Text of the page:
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Heat Pumps

  • 23 November 2017

    The perfect choice if you want an underfloor heating system and you don’t have natural gas available.

    Heat pumps have grown in popularity in recent years owing to their ease of maintenance and excellent running costs.

    Basically an air-conditioner operating in heating mode, a heat pump draws heat out of the air and uses it to produce warm water. The electrical input only drives the pump and compressor, so they’re two to three times cheaper to run than a regular electric heater.

    The main advantage to a heat pump is running cost. Typically, you’ll be paying around 8 cents per unit of heat with one of these, compared to 16 cents for a diesel heating system. That’s a serious saving when you consider that the install costs for both systems are about the same.

    While heat pumps are generally great value, there are numerous pitfalls to avoid.

    First, the outdoor fans can be noisy. If the unit is installed away from bedrooms or other occupied spaces then this isn’t too much of an issue, so location of the heat pump needs to be considered by the designer.

    In cold weather, the device is less efficient. This means that when you need it most, it’s more expensive to run. Also, in very cold weather the heat pump can stop working entirely. Your designer needs to be careful about specifying the correct device for your home and local weather conditions – ask to see calculations if you’re thinking about buying one!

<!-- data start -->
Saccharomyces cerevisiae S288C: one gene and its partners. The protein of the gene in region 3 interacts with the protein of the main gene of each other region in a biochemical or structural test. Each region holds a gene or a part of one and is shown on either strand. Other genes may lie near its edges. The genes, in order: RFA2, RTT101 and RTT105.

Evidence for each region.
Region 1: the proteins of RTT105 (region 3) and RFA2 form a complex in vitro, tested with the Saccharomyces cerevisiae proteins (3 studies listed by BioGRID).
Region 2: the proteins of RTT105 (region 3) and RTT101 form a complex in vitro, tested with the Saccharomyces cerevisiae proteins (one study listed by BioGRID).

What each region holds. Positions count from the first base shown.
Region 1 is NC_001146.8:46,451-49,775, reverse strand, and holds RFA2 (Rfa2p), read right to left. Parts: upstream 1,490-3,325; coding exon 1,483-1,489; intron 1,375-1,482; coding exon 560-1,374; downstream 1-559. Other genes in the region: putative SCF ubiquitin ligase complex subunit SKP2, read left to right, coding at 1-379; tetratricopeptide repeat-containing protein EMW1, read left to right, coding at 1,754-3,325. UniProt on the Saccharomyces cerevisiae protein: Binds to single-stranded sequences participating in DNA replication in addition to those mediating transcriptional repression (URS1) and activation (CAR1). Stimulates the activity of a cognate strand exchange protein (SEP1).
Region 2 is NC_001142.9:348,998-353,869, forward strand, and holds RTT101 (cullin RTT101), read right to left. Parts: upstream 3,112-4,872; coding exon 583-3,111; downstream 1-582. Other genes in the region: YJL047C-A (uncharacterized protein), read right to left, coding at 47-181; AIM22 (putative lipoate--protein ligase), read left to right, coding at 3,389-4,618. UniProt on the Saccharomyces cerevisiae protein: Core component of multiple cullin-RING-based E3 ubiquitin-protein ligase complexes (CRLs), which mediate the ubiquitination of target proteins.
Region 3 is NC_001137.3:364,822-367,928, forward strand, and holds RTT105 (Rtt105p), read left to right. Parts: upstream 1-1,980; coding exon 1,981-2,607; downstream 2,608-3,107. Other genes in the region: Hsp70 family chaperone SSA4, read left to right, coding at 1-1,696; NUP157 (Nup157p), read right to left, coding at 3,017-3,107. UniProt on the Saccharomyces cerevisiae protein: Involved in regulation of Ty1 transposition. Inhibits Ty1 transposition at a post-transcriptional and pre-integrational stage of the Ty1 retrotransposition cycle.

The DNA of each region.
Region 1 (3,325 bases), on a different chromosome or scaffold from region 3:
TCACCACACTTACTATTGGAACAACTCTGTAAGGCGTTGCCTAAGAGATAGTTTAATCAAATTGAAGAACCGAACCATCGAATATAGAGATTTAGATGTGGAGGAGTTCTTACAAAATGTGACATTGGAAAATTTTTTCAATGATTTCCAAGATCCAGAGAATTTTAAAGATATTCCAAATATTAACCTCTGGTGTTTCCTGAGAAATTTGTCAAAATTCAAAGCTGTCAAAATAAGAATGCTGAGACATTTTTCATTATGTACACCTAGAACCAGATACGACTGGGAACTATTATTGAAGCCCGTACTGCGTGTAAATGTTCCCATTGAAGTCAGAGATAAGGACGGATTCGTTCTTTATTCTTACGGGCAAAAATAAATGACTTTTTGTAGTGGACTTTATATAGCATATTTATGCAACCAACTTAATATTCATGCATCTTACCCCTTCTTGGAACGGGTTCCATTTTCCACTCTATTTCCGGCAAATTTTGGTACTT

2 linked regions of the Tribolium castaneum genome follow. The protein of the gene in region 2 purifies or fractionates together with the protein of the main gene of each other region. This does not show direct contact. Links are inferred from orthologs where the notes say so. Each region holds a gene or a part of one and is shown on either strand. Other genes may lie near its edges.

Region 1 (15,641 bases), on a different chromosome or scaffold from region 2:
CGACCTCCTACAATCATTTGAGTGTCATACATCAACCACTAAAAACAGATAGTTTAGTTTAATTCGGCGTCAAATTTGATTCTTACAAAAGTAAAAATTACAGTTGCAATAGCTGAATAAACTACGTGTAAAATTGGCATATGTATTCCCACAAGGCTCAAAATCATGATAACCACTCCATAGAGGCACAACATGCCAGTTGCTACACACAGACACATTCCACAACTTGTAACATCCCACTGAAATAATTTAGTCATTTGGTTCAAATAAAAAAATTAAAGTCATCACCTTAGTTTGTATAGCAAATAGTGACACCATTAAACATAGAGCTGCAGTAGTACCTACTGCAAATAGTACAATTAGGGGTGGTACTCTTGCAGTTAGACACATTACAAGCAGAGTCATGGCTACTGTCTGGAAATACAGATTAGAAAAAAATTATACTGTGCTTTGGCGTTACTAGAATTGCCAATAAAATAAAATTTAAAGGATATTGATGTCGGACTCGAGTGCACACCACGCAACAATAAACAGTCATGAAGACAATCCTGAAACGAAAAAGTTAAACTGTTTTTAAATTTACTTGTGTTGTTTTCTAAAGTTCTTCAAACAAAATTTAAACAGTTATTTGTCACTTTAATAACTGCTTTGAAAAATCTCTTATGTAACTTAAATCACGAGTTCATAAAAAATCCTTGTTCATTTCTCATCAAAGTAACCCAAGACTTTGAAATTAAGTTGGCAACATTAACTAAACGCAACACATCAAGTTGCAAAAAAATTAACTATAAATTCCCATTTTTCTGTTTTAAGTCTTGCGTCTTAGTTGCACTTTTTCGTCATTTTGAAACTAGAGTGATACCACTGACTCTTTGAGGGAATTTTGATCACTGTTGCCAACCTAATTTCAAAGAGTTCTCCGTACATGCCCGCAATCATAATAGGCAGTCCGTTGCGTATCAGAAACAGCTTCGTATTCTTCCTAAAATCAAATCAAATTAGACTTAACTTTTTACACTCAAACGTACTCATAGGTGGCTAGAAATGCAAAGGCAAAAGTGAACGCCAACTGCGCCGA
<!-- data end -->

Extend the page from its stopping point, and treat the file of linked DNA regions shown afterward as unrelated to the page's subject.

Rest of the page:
The electronic controller on the heat pump is also extremely important. There’s plenty of respectable-looking heat pumps on the market with poor controllers, and they’ll cause you no end of headaches. Like everything, if you buy on price, you’ll pay for it twice – make sure you buy from a reputable supplier.

    In summary, heat pumps are great value for money and work well, but they’re not as forgiving as boilers if the system isn’t correctly designed. Make sure that your installer and designer are competent and experienced – ask for their calculations!

    Pros:

    Affordable install costs, cheap running costs
    No flues or discharge

    Cons:

    More expensive to run in cold weather
    If not properly designed and installed, they’ll likely cause you lots of problems
    Fans can be noisy